A bit of background: Why the screen should be the star

Eyes Wide Shut screen

Eyes Wide Shut

Whenever I see a screen used properly in a movie, I want to jump up and down while doing the Macarena.

OK, maybe that verges on the impossible. But it speaks to my love of this lowly, oft-used tool – which usually takes the form of a flat surface on which images are projected behind actors to give the appearance in flicks that “you’re actually there.” And one of my favorite applications of the screen is also one of the unlikeliest: the otherwise not-very-good Stanley Kubrick film Eyes Wide Shut (1999).

Yes, that movie. Why’d I pick it? Because there’s one perfect shot amid all the seedy sex and tiresome dialogue, and it involves Tom Cruise’s character, Dr. William Harford, pictured against a screen while walking down the street.

That’s right. While walking down the street. Not riding a dragon or jumping out of a flying plane. Just walking. And you know what? It was brilliant. While watching it, I forgot that the rest of the film was mediocre. All I felt – briefly, wonderfully – was euphoria. I was happy that a simple activity could be conveyed through a simple cinematic utility. The joy in realising that this character, as flawed as he was, was set against a background of unreality, a background that wasn’t actually there, which provided some much-needed insight into his state of mind.

Nice job, Stanley.

A Clockwork Orange screen

A Clockwork Orange

This application wasn’t anathema to Kubrick; he used a screen superbly in a greater film, A Clockwork Orange (1971), during a scene in which the violence-happy Alex (Malcolm McDowell) is driving a car wildly at night with his brutish droogs. At a time when films such as Bullitt (1968) and The French Connection (1971) were showing car chases “realistically” – with the vehicles actually moving through the streets – this was an audacious move. Perhaps it was also done out of need; after all, necessity is the mother of invention, and using a screen probably was a lot cheaper and less logistically challenging than filming a true-to-life destructive joyride. But aesthetics had to be involved here too, as the screen conveyed the idea that we were still watching a movie, that the characters were fictitious, that the multicolored, comic-book feel of the film was made complete via the addition of extra unreality. The screen breaks the fourth wall. It’s generally so obvious to our moviegoing eyes that when we do spot it, it’s jolting, problematic, a break in the story.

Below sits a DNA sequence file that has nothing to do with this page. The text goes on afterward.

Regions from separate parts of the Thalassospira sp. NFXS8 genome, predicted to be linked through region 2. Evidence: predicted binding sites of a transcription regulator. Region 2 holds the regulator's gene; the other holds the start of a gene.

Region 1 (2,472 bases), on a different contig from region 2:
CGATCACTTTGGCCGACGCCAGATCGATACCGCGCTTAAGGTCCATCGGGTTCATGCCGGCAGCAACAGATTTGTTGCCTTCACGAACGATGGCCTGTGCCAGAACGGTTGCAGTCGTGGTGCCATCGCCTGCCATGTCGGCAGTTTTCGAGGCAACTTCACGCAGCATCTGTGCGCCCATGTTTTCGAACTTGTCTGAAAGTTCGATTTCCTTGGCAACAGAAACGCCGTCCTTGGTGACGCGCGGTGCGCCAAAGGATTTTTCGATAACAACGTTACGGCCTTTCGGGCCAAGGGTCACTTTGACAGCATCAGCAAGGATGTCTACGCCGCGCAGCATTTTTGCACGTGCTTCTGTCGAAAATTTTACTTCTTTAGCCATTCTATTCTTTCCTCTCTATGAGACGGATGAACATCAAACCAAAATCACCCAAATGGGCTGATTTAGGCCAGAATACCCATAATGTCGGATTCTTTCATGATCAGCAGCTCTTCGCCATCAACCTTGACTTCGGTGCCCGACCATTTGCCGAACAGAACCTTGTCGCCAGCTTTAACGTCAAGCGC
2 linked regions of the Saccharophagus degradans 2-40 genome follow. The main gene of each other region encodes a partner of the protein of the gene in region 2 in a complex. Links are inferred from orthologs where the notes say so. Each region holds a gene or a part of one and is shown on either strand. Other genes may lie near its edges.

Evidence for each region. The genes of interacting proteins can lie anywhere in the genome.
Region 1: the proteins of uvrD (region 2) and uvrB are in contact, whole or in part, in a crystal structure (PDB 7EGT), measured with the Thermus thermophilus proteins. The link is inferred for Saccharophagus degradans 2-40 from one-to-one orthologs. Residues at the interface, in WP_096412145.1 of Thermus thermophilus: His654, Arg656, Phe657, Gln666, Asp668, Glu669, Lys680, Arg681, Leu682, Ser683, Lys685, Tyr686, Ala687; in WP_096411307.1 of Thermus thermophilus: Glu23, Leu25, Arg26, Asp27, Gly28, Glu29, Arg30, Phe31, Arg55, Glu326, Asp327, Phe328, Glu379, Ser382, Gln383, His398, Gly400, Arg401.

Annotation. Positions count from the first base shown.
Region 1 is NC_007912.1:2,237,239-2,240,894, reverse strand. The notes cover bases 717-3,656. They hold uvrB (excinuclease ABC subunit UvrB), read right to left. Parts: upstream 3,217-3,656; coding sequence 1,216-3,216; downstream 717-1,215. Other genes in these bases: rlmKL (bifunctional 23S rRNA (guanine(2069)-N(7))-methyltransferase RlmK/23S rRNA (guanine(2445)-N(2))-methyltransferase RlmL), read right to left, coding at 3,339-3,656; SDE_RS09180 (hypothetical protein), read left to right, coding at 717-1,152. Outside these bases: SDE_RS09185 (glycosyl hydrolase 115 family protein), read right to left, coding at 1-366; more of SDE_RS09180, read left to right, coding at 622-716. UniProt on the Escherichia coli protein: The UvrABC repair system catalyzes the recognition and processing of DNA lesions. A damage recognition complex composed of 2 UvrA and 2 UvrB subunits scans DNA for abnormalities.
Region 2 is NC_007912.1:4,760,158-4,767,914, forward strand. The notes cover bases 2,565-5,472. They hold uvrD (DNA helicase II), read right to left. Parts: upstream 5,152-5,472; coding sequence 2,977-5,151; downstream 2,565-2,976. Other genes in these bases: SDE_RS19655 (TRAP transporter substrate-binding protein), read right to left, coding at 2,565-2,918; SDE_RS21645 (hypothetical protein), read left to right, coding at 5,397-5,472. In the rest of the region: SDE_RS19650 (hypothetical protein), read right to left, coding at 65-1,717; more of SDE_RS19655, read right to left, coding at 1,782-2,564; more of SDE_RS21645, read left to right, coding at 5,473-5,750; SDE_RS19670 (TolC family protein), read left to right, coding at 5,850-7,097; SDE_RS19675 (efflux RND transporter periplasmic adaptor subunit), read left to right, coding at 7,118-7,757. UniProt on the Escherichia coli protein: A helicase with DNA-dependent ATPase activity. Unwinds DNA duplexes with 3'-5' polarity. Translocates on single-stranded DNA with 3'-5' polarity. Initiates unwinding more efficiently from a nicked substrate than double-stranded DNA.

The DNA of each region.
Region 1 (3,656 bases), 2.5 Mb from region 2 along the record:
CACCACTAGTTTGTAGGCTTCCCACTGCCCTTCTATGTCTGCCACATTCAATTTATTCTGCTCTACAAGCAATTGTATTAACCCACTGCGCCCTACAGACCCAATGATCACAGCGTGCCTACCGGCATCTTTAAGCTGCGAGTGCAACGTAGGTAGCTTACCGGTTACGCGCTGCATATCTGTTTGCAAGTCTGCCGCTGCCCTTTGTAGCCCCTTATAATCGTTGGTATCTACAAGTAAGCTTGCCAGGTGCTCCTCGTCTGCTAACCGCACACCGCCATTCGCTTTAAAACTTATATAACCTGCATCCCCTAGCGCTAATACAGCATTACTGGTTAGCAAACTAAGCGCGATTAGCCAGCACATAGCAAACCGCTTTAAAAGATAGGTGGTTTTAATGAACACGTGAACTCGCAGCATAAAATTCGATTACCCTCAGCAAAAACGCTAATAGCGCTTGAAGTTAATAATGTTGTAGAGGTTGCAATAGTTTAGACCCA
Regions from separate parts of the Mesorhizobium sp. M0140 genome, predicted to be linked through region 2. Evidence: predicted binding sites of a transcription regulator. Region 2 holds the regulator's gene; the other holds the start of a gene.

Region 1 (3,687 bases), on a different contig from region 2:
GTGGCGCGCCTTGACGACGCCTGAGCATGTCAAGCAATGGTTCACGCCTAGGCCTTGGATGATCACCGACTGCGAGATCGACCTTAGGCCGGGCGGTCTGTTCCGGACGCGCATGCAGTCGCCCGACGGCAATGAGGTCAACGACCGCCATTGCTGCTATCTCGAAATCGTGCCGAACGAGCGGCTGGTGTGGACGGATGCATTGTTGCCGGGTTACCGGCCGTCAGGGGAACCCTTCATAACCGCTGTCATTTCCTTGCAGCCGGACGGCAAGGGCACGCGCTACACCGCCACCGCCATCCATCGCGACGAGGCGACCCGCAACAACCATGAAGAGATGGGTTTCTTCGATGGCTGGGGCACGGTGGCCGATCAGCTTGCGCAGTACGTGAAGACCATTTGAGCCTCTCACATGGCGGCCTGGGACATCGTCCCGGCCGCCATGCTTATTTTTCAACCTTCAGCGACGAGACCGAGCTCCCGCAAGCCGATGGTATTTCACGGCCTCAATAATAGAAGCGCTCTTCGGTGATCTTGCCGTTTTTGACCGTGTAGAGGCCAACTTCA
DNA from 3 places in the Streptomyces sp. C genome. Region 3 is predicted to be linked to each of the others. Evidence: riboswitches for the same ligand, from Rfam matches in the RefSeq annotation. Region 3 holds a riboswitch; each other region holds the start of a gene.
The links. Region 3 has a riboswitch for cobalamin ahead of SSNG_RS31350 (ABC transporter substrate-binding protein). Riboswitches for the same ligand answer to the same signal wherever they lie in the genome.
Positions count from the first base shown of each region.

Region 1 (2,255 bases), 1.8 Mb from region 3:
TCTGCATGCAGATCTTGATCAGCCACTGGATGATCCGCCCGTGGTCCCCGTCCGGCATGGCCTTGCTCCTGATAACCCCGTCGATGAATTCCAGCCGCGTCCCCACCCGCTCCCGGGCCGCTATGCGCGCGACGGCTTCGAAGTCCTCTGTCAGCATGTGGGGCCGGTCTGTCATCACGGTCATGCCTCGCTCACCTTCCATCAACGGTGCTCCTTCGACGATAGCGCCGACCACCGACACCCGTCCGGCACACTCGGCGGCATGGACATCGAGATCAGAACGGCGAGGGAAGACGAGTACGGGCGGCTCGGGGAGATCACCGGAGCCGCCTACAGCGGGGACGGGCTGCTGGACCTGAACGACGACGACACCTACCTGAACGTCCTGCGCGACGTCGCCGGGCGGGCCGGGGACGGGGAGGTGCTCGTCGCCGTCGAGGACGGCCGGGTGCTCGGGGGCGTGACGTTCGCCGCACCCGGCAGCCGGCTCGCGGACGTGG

Yet when it’s used deliberately to convey that break, it can be delicious.

Screens often have been used to show action that might otherwise be impossible (financially or otherwise) to reveal. And they haven’t always been successful – even in great films. One such use in François Truffaut’s excellent Fahrenheit 451 (1966) still bothers me to this day: the policemen searching for their victim while flying through a not-actually-there sky. Yes, in 1966, this might not have been feasible to reproduce realistically, and budgetary concerns probably were in the mix as well. Still, it looked off, as if Truffaut was trying something that couldn’t be done and not succeeding, despite the high quality of the movie overall. It’s one of the great director’s few missteps.

Fahrenheit 451 screen

Fahrenheit 451

So how should the screen be used? Judiciously, of course, like any other tool. Nowadays, special effects and computer-generated imagery have come so far as to make screens nearly invisible … though you can still spot them in, say, The Lord of the Rings: The Fellowship of the Ring (2001), in a scene where Aragorn (Viggo Mortensen) and Frodo (Elijah Wood) try to get to the other side of a stone staircase that’s quickly falling apart. Whoops, there’s that screen behind them in one shot as they fall toward us. It doesn’t ruin the movie, but it does suggest an unreality that probably shouldn’t be there, given the tenseness of the action that’s trying to be conveyed. The screen can definitely bite you in the tuckus.